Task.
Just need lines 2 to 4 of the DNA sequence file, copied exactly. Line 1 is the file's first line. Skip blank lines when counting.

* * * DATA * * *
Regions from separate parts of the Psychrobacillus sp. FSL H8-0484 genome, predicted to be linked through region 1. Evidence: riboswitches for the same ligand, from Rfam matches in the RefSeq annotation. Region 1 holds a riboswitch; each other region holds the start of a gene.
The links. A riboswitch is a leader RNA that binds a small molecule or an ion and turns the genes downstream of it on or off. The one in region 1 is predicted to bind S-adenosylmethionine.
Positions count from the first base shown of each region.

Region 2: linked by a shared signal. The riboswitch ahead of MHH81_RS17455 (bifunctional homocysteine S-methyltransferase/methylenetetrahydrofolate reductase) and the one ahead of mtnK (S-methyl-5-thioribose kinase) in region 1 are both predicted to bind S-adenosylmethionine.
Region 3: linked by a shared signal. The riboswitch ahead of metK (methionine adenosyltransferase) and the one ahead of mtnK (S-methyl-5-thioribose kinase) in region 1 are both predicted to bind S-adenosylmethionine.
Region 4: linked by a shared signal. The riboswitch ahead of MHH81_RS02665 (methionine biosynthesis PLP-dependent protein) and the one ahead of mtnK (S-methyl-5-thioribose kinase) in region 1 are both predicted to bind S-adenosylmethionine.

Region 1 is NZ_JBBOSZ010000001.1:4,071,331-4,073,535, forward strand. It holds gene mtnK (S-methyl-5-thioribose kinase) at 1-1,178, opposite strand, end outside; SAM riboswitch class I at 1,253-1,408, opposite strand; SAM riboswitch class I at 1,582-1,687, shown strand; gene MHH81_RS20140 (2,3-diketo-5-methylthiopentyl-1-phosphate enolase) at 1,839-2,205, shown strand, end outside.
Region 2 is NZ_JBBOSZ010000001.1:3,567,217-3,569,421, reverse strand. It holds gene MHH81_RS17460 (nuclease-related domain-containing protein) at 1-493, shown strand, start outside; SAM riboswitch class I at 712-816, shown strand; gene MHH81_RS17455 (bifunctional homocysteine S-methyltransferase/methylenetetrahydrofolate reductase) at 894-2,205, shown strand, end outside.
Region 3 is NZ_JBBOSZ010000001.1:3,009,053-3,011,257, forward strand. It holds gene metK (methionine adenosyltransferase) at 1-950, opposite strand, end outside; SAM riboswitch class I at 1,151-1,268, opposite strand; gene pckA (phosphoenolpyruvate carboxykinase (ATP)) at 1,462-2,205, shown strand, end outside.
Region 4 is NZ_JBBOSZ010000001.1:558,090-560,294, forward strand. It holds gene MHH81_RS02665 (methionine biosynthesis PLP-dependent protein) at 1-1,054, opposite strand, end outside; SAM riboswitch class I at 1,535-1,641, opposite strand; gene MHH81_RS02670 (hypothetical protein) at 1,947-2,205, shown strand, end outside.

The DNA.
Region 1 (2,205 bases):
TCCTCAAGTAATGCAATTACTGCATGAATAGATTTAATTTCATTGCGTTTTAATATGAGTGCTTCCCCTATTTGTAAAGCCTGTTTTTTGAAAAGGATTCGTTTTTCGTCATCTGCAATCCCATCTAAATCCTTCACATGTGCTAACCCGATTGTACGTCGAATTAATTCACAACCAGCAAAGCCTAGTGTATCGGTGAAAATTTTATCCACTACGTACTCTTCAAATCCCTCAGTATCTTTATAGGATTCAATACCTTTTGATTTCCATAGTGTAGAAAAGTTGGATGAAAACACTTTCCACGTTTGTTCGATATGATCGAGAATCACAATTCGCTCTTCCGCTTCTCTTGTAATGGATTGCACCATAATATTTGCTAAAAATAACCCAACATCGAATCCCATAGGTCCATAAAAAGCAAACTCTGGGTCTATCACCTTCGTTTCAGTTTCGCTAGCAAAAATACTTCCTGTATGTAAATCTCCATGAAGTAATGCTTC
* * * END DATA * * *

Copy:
The links. A riboswitch is a leader RNA that binds a small molecule or an ion and turns the genes downstream of it on or off. The one in region 1 is predicted to bind S-adenosylmethionine.
Positions count from the first base shown of each region.

Region 2: linked by a shared signal. The riboswitch ahead of MHH81_RS17455 (bifunctional homocysteine S-methyltransferase/methylenetetrahydrofolate reductase) and the one ahead of mtnK (S-methyl-5-thioribose kinase) in region 1 are both predicted to bind S-adenosylmethionine.